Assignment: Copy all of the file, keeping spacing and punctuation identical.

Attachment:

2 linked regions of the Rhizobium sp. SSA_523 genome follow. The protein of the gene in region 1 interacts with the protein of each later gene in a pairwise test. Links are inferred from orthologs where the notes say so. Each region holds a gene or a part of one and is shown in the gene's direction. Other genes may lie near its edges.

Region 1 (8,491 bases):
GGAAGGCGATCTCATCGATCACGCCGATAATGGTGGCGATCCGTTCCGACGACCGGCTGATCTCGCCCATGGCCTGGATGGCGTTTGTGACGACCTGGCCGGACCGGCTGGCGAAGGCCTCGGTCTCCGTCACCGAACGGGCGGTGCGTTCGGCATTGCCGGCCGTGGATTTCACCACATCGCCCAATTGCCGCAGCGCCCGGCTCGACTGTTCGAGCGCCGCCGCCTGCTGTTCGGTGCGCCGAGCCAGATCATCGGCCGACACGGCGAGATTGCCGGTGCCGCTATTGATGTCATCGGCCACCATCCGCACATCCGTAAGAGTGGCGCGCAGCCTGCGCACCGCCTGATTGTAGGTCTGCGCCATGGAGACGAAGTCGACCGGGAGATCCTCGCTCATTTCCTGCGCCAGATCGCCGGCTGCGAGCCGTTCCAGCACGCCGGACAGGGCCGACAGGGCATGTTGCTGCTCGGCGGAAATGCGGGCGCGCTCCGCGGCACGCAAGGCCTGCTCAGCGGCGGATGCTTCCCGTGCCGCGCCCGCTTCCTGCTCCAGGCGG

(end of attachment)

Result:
2 linked regions of the Rhizobium sp. SSA_523 genome follow. The protein of the gene in region 1 interacts with the protein of each later gene in a pairwise test. Links are inferred from orthologs where the notes say so. Each region holds a gene or a part of one and is shown in the gene's direction. Other genes may lie near its edges.

Region 1 (8,491 bases):
GGAAGGCGATCTCATCGATCACGCCGATAATGGTGGCGATCCGTTCCGACGACCGGCTGATCTCGCCCATGGCCTGGATGGCGTTTGTGACGACCTGGCCGGACCGGCTGGCGAAGGCCTCGGTCTCCGTCACCGAACGGGCGGTGCGTTCGGCATTGCCGGCCGTGGATTTCACCACATCGCCCAATTGCCGCAGCGCCCGGCTCGACTGTTCGAGCGCCGCCGCCTGCTGTTCGGTGCGCCGAGCCAGATCATCGGCCGACACGGCGAGATTGCCGGTGCCGCTATTGATGTCATCGGCCACCATCCGCACATCCGTAAGAGTGGCGCGCAGCCTGCGCACCGCCTGATTGTAGGTCTGCGCCATGGAGACGAAGTCGACCGGGAGATCCTCGCTCATTTCCTGCGCCAGATCGCCGGCTGCGAGCCGTTCCAGCACGCCGGACAGGGCCGACAGGGCATGTTGCTGCTCGGCGGAAATGCGGGCGCGCTCCGCGGCACGCAAGGCCTGCTCAGCGGCGGATGCTTCCCGTGCCGCGCCCGCTTCCTGCTCCAGGCGG